A mum and daughter duo are aiming to give earthquake victims ‘hope for the future’ when they travel to Nepal in November to build houses.
Justine Williams said it is a ‘privilege’ to have the chance to return to Nepal after she and her mother Gabi Butler flew to the country to help build homes last year.
Months after their visit, Nepal was struck by a devastating earthquake, plunging more people into poverty and making the need for safe shelter greater than ever.
Justine said: “This time it is to give some people hope for the future because they have just had that massive earthquake out there.
“Everyone is the same, we want a safe and secure environment for our family and the prospect for a good future.
“We had a connection with the area, so we thought we would do what we could to help.”
Gabi, 72, from Southwater, and Justine, 47, from Mannings Heath, will travel with the international development charity Habitat for Humanity.
They have previously travelled to South Africa for their work with the foundation.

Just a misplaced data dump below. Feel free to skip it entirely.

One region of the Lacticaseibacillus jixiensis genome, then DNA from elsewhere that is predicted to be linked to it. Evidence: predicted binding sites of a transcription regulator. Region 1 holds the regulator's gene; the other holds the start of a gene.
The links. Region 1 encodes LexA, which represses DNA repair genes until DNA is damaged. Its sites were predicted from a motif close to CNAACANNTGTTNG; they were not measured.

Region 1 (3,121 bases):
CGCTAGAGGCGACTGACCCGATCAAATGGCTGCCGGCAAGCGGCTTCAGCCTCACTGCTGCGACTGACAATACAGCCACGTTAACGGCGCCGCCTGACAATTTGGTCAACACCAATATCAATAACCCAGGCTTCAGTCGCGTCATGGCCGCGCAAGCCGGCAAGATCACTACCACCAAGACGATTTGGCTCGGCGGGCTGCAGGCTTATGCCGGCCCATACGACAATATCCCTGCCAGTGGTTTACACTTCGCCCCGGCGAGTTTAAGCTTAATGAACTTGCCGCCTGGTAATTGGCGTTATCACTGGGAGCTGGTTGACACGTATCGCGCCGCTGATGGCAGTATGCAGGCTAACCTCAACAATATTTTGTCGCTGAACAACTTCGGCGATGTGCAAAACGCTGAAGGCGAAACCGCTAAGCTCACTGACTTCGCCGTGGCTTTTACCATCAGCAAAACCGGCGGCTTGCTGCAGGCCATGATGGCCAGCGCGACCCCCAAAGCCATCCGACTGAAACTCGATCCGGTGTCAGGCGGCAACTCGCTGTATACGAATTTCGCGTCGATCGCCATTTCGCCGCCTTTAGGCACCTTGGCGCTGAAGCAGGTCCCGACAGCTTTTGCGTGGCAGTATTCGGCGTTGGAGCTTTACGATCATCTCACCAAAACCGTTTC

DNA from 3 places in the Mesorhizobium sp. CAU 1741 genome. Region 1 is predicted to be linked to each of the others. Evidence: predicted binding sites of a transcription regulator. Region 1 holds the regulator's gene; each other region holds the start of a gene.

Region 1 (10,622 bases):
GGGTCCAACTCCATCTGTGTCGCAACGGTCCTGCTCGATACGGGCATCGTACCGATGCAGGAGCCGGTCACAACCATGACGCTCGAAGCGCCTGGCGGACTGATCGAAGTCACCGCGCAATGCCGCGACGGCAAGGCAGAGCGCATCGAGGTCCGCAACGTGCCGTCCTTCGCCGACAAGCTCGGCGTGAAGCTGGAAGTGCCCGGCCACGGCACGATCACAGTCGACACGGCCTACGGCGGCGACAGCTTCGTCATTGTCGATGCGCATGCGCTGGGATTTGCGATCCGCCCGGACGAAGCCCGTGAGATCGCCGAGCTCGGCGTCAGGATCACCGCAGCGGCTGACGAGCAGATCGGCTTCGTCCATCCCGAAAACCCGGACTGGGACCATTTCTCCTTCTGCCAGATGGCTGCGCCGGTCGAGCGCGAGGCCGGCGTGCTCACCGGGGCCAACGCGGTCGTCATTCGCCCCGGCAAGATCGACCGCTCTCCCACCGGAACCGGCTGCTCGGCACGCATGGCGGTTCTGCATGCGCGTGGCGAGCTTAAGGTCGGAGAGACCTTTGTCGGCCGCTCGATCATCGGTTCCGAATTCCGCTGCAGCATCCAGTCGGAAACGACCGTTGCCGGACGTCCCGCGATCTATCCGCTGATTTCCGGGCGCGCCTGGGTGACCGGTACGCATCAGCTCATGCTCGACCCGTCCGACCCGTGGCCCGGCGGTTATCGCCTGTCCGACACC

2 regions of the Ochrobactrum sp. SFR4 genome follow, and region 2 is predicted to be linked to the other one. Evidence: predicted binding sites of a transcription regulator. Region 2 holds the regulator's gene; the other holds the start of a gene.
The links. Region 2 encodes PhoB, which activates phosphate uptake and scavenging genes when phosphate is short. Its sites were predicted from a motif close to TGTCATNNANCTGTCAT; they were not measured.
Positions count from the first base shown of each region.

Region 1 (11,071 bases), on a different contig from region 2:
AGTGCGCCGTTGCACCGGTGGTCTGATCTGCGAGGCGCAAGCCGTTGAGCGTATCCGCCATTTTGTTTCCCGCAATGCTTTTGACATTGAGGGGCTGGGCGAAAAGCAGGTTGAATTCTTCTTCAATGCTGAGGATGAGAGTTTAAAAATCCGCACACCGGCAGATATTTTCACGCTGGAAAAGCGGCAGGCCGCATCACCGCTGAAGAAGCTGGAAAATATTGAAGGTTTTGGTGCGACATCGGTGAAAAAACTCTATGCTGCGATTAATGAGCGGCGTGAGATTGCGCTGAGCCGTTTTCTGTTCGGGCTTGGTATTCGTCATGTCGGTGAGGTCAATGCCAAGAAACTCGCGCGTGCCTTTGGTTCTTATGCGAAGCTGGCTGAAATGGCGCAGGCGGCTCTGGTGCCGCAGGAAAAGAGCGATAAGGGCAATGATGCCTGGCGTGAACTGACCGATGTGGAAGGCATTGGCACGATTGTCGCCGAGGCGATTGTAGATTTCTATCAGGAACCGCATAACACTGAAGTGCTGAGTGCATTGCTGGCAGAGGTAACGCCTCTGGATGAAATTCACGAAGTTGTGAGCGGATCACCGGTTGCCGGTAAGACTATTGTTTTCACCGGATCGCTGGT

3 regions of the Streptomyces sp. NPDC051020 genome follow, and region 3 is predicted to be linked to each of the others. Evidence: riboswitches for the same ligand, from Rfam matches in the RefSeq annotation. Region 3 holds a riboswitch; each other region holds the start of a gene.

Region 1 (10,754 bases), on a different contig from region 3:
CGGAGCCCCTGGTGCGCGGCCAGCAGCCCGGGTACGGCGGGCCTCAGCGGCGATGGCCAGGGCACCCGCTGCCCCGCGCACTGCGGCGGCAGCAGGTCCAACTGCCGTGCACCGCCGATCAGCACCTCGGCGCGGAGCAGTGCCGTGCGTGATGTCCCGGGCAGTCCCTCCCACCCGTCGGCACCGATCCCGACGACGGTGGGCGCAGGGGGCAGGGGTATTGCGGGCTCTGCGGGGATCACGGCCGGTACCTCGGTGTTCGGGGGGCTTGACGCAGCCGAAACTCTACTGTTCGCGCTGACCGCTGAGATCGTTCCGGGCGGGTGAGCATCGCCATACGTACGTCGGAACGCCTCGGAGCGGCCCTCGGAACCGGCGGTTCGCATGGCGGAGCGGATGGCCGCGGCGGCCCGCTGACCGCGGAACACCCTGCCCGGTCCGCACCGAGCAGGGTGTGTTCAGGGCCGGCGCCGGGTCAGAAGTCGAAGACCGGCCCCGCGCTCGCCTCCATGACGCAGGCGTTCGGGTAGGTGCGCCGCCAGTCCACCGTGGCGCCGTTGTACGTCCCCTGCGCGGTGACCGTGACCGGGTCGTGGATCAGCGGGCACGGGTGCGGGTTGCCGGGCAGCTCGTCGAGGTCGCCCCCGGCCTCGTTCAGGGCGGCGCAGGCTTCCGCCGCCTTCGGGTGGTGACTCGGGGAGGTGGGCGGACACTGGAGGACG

The pair made an emotional connection with Nepal last year, Justine said, and did not have to think twice about returning to help once they established friends in the country were safe in the wake of the disaster.
A total of 9,000 people died while more than 23,000 were injured after the devastating earthquake in April.
Justine said: “Habitat go in before and establish community links and then establish how they are going to prioritise the building process.
“We are working alongside the person who is going to live in the house we are building.
“It is just incredibly moving and it is a privilege.”
She added that the trip would be an ‘amazing adventure’ for Gabi.
Justine said: “She is pretty fit, but she was by no means the oldest out there (last time) - there was somebody out there in her 90s.
“It is an amazing adventure for her, you meet people from different cultures and different backgrounds.”
Following the earthquake, Justine was able to contact a young Nepali volunteer they met last year.
She was reassured that the new community, though shocked, was not damaged.
This time, they will travel to a more rural location directly affected by the disaster.
Justine explained that improved housing directly leads to better health and education, therefore having a huge impact on quality of life for poverty-stricken communities.
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